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Glob Chang Biol. 2016 Jul;22(7):2620-32. doi: 10.1111/gcb.13279. Epub 2016 Apr 19.

Evidence for divergence of response in Indica, Japonica, and wild rice to high CO2 × temperature interaction.

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Section of Plant Breeding and Genetics, School of Integrated Plant Sciences, Cornell University, Ithaca, NY, 14850, USA.
Crop Systems and Global Change Laboratory, USDA-ARS, 10300 Baltimore Avenue, Beltsville, MD, 20705, USA.
Dale Bumpers National Rice Research Center, USDA-ARS, 2890 HWY 130 E., Stuttgart, AR, 72160, USA.


High CO2 and high temperature have an antagonistic interaction effect on rice yield potential and present a unique challenge to adapting rice to projected future climates. Understanding how the differences in response to these two abiotic variables are partitioned across rice germplasm accessions may be key to identifying potentially useful sources of resilient alleles for adapting rice to climate change. In this study, we evaluated eleven globally diverse rice accessions under controlled conditions at two carbon dioxide concentrations (400 and 600 ppm) and four temperature environments (29 °C day/21 °C night; 29 °C day/21 °C night with additional heat stress at anthesis; 34 °C day/26 °C night; and 34 °C day/26 °C night with additional heat stress at anthesis) for a suite of traits including five yield components, five growth characteristics, one phenological trait, and four photosynthesis-related measurements. Multivariate analyses of mean trait data from these eight treatments divide our rice panel into two primary groups consistent with the genetic classification of INDICA/INDICA-like and JAPONICA populations. Overall, we find that the productivity of plants grown under elevated [CO2 ] was more sensitive (negative response) to high temperature stress compared with that of plants grown under ambient [CO2 ] across this diversity panel. We report differential response to CO2 × temperature interaction for INDICA/INDICA-like and JAPONICA rice accessions and find preliminary evidence for the beneficial introduction of exotic alleles into cultivated rice genomic background. Overall, these results support the idea of using wild or currently unadapted gene pools in rice to enhance breeding efforts to secure future climate change adaptation.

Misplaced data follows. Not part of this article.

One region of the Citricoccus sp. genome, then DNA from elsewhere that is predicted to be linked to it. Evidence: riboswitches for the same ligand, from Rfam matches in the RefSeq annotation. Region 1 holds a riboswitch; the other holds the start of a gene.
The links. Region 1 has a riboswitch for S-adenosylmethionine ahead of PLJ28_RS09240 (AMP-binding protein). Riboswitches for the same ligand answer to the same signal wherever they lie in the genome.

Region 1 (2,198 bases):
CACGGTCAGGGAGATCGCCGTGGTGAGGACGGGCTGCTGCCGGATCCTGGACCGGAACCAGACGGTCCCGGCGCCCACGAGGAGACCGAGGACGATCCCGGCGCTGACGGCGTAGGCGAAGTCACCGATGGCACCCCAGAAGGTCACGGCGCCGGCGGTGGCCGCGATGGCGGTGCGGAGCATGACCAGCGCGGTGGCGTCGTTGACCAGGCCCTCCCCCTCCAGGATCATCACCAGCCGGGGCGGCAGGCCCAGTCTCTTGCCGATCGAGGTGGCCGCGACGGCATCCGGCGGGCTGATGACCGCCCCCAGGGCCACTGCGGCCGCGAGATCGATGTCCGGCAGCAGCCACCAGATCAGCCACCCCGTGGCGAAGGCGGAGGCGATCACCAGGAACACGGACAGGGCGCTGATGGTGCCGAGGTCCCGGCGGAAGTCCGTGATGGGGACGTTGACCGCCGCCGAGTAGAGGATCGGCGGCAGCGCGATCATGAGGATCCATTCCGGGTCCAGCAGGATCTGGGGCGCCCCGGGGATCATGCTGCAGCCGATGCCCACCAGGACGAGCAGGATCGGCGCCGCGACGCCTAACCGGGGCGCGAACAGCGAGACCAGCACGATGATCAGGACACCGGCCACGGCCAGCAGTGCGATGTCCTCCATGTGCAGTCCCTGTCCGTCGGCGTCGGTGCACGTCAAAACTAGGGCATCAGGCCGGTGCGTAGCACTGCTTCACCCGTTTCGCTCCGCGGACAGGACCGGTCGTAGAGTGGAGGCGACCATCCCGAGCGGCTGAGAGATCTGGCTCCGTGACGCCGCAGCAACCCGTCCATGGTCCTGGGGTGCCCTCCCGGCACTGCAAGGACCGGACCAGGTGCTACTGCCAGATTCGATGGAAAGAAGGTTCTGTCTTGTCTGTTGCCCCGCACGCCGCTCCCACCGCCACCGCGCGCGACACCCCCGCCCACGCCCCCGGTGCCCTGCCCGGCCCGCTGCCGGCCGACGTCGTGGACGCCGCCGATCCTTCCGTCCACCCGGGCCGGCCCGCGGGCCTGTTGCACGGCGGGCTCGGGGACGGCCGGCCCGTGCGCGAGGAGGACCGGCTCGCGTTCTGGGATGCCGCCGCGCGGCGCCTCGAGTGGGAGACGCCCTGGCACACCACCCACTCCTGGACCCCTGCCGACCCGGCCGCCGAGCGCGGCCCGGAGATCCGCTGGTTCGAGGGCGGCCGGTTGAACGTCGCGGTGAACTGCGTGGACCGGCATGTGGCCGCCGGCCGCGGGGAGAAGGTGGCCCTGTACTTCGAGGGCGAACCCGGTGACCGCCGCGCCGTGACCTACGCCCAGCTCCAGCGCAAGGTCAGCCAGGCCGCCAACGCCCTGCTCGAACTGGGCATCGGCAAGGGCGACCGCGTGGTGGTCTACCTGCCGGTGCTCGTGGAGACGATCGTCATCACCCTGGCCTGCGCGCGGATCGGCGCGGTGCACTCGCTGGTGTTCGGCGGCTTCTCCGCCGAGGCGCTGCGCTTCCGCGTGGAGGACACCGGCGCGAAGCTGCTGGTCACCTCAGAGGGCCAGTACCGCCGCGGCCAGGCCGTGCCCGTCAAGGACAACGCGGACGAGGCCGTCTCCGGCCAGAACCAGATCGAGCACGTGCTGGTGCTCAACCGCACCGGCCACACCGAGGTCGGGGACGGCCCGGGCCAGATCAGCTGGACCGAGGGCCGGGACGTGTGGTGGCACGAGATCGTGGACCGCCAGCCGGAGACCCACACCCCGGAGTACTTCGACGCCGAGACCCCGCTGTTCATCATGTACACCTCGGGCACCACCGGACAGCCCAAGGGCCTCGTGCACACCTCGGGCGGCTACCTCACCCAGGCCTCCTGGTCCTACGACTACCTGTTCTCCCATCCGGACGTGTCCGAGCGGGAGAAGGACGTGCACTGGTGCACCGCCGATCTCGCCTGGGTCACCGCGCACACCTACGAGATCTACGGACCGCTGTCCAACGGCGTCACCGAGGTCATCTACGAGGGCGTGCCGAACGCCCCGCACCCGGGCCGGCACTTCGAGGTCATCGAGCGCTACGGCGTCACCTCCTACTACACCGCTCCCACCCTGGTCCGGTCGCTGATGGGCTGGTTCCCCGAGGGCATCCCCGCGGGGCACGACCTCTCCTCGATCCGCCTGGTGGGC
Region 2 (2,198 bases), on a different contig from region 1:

carbon dioxide; genetic diversity; plasticity; resilience; response; rice; temperature stress

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